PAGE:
You are here

Sodium carboxymethyl cellulose - JECFA specification


Prepared at the 74th JECFA (2011) and published in FAO JECFA Monographs 11 (2011), superseding specifications prepared at the 55th JECFA (2000), published in the Combined Compendium of Food Additive Specifications, FAO JECFA Monographs 1 (2005). An ADI ‘not specified’ was established for modified celluloses at the 35th JECFA (1989).


Sodium cellulose glycolate, Na CMC, CMC, cellulose gum, sodium CMC; INS No. 466


Prepared from cellulose by treatment with alkali and monochloro-acetic acid or its sodium salt. The article of commerce can be specified further by viscosity.

Chemical names

Sodium salt of carboxymethyl ether of cellulose

C.A.S. number


Chemical formula




n is the degree of polymerization

x = 1.50 to 2.80

y = 0.2 to 1.50

x + y = 3.0

(y = degree of substitution)

Structural formula

where R = H or CH2COONa

Formula weight

Structural unit with a degree of substitution of 0.20: 178.14

Structural unit with a degree of substitution of 1.50: 282.18

Macromolecules: greater than about 17,000 (n about 100)


Not less than 99.5% of sodium carboxymethyl cellulose, calculated on the dried basis


White or slightly yellowish, almost odourless hygroscopic granules, powder or fine fibres


Thickening agent, stabilizer, suspending agent






Yield viscous colloidal solution with water; insoluble in ethanol

Foam test

Vigorously shake a 0.1% solution of the sample. No layer of foam appears. This test distinguishes sodium carboxymethyl cellulose from other cellulose ethers and from alginates and natural gums.

Precipitate formation

To 5 ml of an 0.5% solution of the sample add 5 ml of a 5% solution of copper sulfate or of aluminium sulfate. No precipitate appears. (This test permists the distinction of sodium carboxymethyl cellulose from other cellulose ethers, and from gelatine, carob bean gum and tragacanth gum).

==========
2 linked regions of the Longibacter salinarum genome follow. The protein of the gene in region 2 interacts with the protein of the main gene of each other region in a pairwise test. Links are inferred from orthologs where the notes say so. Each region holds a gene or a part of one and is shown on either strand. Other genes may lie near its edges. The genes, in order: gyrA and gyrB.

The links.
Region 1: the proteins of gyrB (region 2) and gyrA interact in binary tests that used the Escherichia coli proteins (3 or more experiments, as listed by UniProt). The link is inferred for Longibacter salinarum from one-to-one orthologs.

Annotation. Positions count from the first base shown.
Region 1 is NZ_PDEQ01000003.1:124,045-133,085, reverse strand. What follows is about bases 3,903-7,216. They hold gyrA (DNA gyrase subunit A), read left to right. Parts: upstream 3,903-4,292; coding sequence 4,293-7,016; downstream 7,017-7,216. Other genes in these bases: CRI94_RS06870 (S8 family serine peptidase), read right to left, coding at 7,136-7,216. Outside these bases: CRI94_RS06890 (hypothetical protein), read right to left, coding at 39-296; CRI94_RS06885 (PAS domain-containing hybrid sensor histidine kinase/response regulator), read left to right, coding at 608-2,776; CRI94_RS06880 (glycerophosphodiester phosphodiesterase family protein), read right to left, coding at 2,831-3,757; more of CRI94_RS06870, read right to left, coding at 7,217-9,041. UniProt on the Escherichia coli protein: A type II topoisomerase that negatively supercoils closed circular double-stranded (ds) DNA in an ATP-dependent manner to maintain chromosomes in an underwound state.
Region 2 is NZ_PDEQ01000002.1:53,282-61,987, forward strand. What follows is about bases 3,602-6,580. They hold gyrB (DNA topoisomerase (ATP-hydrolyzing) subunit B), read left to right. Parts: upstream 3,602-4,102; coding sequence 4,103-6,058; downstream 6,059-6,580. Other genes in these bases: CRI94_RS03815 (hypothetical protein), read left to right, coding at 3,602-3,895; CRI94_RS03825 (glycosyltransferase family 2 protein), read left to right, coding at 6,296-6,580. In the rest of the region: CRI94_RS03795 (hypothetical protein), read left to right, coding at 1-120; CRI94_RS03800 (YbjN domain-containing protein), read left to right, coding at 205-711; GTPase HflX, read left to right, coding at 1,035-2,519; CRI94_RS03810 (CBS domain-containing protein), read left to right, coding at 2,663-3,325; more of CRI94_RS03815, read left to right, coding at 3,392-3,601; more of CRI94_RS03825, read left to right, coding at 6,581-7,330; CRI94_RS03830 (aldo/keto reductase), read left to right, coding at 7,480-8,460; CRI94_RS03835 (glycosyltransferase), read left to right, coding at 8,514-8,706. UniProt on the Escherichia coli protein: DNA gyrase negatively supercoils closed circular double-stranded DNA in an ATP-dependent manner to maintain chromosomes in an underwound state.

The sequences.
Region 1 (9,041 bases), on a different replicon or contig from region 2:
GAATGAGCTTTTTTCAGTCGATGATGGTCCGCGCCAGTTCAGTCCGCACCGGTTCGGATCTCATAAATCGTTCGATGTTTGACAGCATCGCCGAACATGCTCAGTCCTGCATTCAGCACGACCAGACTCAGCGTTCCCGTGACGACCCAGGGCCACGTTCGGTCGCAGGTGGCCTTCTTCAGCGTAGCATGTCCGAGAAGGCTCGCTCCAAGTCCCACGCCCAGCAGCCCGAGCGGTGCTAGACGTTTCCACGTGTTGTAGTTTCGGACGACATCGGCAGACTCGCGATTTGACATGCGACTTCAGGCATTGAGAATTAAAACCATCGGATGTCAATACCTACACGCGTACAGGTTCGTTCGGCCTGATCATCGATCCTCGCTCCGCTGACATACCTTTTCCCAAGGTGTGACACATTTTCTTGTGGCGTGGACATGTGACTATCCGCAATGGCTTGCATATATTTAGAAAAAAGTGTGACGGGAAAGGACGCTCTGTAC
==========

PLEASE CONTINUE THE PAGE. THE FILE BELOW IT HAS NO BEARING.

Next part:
Colour reaction

Add 0.5 g of powdered carboxymethylcellulose sodium to 50 ml of water, while stirring to produce a uniform dispersion. Continue the stirring until a clear solution is produced. To 1 ml of the solution, diluted with an equal volume of water, in a small test tube, add 5 drops of 1-naphthol TS. Incline the test tube, and carefully introduce down the side of the tube 2 ml of sulfuric acid so that it forms a lower layer. A red-purple colour develops at the interface.



Loss on drying

Not more than 12% after drying (105o, to constant weight)


6.0 - 8.5 (1 in 100 soln)


Not more than 12.4% on the dried basis

Determine total sodium content by Atomic Absorption Spectroscopy or Flame Photometry

Sodium chloride

Not more than 0.5% on the dried basis

See description under TESTS

Free glycolate

Not more than 0.4% calculated as sodium glycolate on the dried basis

See description under TESTS

Degree of substitution

Not less than 0.20 and not more than 1.50

See description under TESTS


Not more than 2 mg/kg

Determine using an AAS/ICP-AES technique appropriate to the specified level. The selection of sample size and method of sample preparation may
be based on the principles of the methods described in Volume 4 (under “General Methods, Metallic Impurities”).





Sodium chloride

Heat 5 g of the sample, weighed to the nearest 0.1 mg, in a platinum or porcelain crucible, first with a small flame so that the sample does not ignite and then, when the carring is complete, heat further in an electric oven for 15 min at about 500o. After cooling, pulverize the ashes thus obtained and extract several times with warm water. Filter the extracts into a 500-ml volumetric flask, acidify with nitric acid and dilute to the mark. Determine the NaCl content of 100 ml of this extract by the method of Volhard, using 0.02 N silver nitrate and 0.02 N ammonium thiocyanate. Each ml of 0.02 N silver nitrate is equivalent to 1.169 mg of NaCl. Calculate the sodium chloride content by the formula:

% NaCl = ((a x 0.001169 x 5)/b) x 100


a = ml of 0.02 N silver nitrate used

b = dry weight of 5 g of the sample

Free glycolate

Weigh 0.5 g of the sample to the nearest 0.1 mg, and transfer to a 100-ml beaker. Moisten the sample thoroughly with 5 ml of glacial acetic acid, followed by 5 ml of water, and stir with a glass rod until the solution is complete (usually about 15 min are required). Slowly add 50 ml of acetone while stirring and then approximately 1 g of sodium sulfate. Continue the stirring for several min to ensure complete precipitation of the carboxymethyl cellulose. Filter through a soft, open-texture paper, previously wetted with a small amount of acetone, and collect the filtrate in a 100-ml volumetric flask. Use 30 ml of acetone to facilitate the transfer of the solids and to wash the filter cake. Make up to volume with acetone and mix.